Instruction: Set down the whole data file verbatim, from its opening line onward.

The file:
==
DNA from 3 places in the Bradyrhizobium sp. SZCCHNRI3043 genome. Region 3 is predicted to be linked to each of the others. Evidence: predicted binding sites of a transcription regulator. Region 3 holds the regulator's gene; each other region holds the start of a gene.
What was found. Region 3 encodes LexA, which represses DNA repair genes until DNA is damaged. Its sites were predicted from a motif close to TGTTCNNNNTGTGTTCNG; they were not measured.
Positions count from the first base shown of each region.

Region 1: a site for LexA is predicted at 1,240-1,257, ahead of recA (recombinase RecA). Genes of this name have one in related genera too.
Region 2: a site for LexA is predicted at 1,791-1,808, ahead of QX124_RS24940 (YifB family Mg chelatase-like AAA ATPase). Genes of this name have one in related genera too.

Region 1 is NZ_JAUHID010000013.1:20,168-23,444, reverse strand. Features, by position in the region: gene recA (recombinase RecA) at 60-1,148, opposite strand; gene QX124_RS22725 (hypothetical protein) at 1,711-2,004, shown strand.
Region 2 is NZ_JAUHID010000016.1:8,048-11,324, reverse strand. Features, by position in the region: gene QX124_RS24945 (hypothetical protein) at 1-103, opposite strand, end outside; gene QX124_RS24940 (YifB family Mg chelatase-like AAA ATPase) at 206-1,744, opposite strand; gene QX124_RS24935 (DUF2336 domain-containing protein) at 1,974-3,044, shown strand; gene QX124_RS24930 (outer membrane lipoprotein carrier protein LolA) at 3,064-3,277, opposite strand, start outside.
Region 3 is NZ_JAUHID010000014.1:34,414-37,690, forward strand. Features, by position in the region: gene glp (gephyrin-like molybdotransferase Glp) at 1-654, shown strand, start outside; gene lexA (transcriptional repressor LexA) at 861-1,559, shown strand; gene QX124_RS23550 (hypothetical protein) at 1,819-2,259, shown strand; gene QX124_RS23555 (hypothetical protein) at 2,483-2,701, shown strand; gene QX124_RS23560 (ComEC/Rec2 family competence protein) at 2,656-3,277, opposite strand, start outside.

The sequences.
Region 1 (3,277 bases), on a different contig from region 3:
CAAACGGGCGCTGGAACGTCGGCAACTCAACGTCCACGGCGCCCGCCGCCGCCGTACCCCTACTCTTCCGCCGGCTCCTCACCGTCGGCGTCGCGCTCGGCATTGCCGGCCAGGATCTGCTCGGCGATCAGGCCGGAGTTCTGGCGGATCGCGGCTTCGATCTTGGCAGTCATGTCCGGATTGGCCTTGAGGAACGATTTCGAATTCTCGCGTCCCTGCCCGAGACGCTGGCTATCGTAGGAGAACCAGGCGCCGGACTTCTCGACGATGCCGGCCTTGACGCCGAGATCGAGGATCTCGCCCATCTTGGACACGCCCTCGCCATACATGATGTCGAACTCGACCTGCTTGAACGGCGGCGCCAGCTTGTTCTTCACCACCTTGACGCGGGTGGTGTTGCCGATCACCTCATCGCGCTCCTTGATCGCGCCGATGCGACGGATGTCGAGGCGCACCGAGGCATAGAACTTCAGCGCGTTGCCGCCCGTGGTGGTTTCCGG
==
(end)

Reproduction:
DNA from 3 places in the Bradyrhizobium sp. SZCCHNRI3043 genome. Region 3 is predicted to be linked to each of the others. Evidence: predicted binding sites of a transcription regulator. Region 3 holds the regulator's gene; each other region holds the start of a gene.
What was found. Region 3 encodes LexA, which represses DNA repair genes until DNA is damaged. Its sites were predicted from a motif close to TGTTCNNNNTGTGTTCNG; they were not measured.
Positions count from the first base shown of each region.

Region 1: a site for LexA is predicted at 1,240-1,257, ahead of recA (recombinase RecA). Genes of this name have one in related genera too.
Region 2: a site for LexA is predicted at 1,791-1,808, ahead of QX124_RS24940 (YifB family Mg chelatase-like AAA ATPase). Genes of this name have one in related genera too.

Region 1 is NZ_JAUHID010000013.1:20,168-23,444, reverse strand. Features, by position in the region: gene recA (recombinase RecA) at 60-1,148, opposite strand; gene QX124_RS22725 (hypothetical protein) at 1,711-2,004, shown strand.
Region 2 is NZ_JAUHID010000016.1:8,048-11,324, reverse strand. Features, by position in the region: gene QX124_RS24945 (hypothetical protein) at 1-103, opposite strand, end outside; gene QX124_RS24940 (YifB family Mg chelatase-like AAA ATPase) at 206-1,744, opposite strand; gene QX124_RS24935 (DUF2336 domain-containing protein) at 1,974-3,044, shown strand; gene QX124_RS24930 (outer membrane lipoprotein carrier protein LolA) at 3,064-3,277, opposite strand, start outside.
Region 3 is NZ_JAUHID010000014.1:34,414-37,690, forward strand. Features, by position in the region: gene glp (gephyrin-like molybdotransferase Glp) at 1-654, shown strand, start outside; gene lexA (transcriptional repressor LexA) at 861-1,559, shown strand; gene QX124_RS23550 (hypothetical protein) at 1,819-2,259, shown strand; gene QX124_RS23555 (hypothetical protein) at 2,483-2,701, shown strand; gene QX124_RS23560 (ComEC/Rec2 family competence protein) at 2,656-3,277, opposite strand, start outside.

The sequences.
Region 1 (3,277 bases), on a different contig from region 3:
CAAACGGGCGCTGGAACGTCGGCAACTCAACGTCCACGGCGCCCGCCGCCGCCGTACCCCTACTCTTCCGCCGGCTCCTCACCGTCGGCGTCGCGCTCGGCATTGCCGGCCAGGATCTGCTCGGCGATCAGGCCGGAGTTCTGGCGGATCGCGGCTTCGATCTTGGCAGTCATGTCCGGATTGGCCTTGAGGAACGATTTCGAATTCTCGCGTCCCTGCCCGAGACGCTGGCTATCGTAGGAGAACCAGGCGCCGGACTTCTCGACGATGCCGGCCTTGACGCCGAGATCGAGGATCTCGCCCATCTTGGACACGCCCTCGCCATACATGATGTCGAACTCGACCTGCTTGAACGGCGGCGCCAGCTTGTTCTTCACCACCTTGACGCGGGTGGTGTTGCCGATCACCTCATCGCGCTCCTTGATCGCGCCGATGCGACGGATGTCGAGGCGCACCGAGGCATAGAACTTCAGCGCGTTGCCGCCCGTGGTGGTTTCCGG